Obama's Day of Reckoning
The president did an excellent job explaining how the federal government has spurred economic growth in the past, but, historian Sean Wilentz asks, when is he going to lay out a specific vision for America’s future?
It’s been nearly a decade since the country has heard a vibrant, full-throated Democratic speech from a president of the United States. President Obama gave one tonight. In presenting his budget priorities to the Congress and the American people, he provided a clear defense of the federal government’s historic role as a catalyst for economic growth and the nation’s welfare. From the Transcontinental Railroad to the Interstate Highway System, he explained, private wealth has always expanded with the help of the national government. And with that, the president exorcised the political spirit of Ronald Reagan from Capitol Hill.
Energy, health, education—these are at the top of the administration’s agenda. If nothing had happened last September, when Lehman Brothers was allowed to collapse, these policies also would have been at the top. But a great deal has changed since the Democratic convention ratified the party’s platform, with these same priorities. The country and the world have plunged into the greatest economic crisis since the Depression. And that must be the president’s chief preoccupation.
No matter what the White House decides to do, it should have made some decisions by now—and President Obama should have announced them tonight.
When Franklin D. Roosevelt took office on March 4, 1933, the nation had been in a depression for nearly four years. The banking system had virtually collapsed; the credit markets were frozen; and unemployment had exceeded 25 percent. The calamity that President Obama confronts is still in its earliest stages. He faces the challenge of sparing the country the kind of suffering that Roosevelt inherited from Herbert Hoover and that led to the New Deal.
Today, the banking system is near collapse; the credit markets are nearly frozen; and unemployment is rising dangerously. And the system is vastly more complex than it was in the early 1930s. This is the heart of the crisis—and the president lucidly explained much of it in his speech. But he should also have proposed specific solutions because until he does the crisis will continue to deepen.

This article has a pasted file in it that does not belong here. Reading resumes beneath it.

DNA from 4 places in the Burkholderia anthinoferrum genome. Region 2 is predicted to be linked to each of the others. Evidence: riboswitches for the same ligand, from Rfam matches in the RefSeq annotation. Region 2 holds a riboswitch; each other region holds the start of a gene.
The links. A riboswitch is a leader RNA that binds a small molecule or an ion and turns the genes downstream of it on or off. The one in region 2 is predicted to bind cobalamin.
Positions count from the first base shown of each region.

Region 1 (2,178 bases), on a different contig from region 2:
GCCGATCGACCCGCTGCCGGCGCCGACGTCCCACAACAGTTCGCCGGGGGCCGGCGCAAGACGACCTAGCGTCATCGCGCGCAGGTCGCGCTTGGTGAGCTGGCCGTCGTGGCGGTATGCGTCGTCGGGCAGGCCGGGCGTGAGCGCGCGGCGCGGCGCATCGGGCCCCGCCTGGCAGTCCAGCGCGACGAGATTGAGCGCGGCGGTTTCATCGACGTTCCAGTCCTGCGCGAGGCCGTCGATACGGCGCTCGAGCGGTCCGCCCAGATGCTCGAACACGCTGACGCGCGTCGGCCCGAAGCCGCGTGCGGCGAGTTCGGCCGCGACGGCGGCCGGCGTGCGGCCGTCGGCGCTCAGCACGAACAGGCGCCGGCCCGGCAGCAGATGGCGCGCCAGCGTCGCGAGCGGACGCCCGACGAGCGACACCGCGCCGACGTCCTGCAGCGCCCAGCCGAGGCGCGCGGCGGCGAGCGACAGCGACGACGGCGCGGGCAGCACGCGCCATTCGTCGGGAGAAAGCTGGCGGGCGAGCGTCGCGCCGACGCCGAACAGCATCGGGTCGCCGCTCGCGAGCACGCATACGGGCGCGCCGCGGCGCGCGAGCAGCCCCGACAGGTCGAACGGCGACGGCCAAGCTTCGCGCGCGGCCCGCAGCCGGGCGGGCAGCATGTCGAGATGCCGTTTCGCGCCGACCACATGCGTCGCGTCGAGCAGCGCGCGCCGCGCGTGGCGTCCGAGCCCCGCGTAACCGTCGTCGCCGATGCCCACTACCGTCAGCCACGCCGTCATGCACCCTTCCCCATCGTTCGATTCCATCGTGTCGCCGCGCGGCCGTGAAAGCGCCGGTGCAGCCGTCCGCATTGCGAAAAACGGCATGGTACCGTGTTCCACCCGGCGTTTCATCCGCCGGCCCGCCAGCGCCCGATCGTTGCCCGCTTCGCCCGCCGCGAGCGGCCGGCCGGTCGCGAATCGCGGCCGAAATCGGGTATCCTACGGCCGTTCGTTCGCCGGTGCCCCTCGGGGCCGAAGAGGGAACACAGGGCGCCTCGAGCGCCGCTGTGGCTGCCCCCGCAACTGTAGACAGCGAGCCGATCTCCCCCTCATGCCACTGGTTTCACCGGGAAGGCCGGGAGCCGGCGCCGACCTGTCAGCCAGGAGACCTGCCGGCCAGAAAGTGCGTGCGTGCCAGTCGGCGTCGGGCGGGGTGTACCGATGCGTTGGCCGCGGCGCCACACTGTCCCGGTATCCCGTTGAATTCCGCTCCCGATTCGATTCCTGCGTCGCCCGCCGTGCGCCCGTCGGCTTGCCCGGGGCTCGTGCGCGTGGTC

The White House enjoys great latitude and leverage at this moment to offer dramatic action. Yet since the Treasury Secretary Timothy Geithner appeared before the Congress two weeks ago, the administration has failed to propose any concrete program. The elements remain uncertain. President Obama and his team have told us that the administration is negotiating the terms upon which the government will help stabilize major banks. But the process cannot be allowed to drag on for weeks on end. There are plenty of bold proposals making the rounds, including new public-private partnerships to restore the flow of credit, and a tax holiday on regressive payroll taxes to stimulate the economy from the grassroots up. But no matter what the White House decides to do, it should have made some decisions by now—and President Obama should have announced them tonight.
The longer this uncertainty is prolonged, the greater the damage to the economy—and the greater the potential damage to the extraordinary opportunity presented to the president. We cannot say when it will be too late for the White House to move expeditiously and specifically—but it should have been done already.
Sean Wilentz is a history professor at Princeton University whose books include The Rise of American Democracy: Jefferson to Lincoln and The Age of Reagan: A History, 1974-2008. He is a contributing editor at The New Republic, and historian-in-residence at Bob Dylan's official website.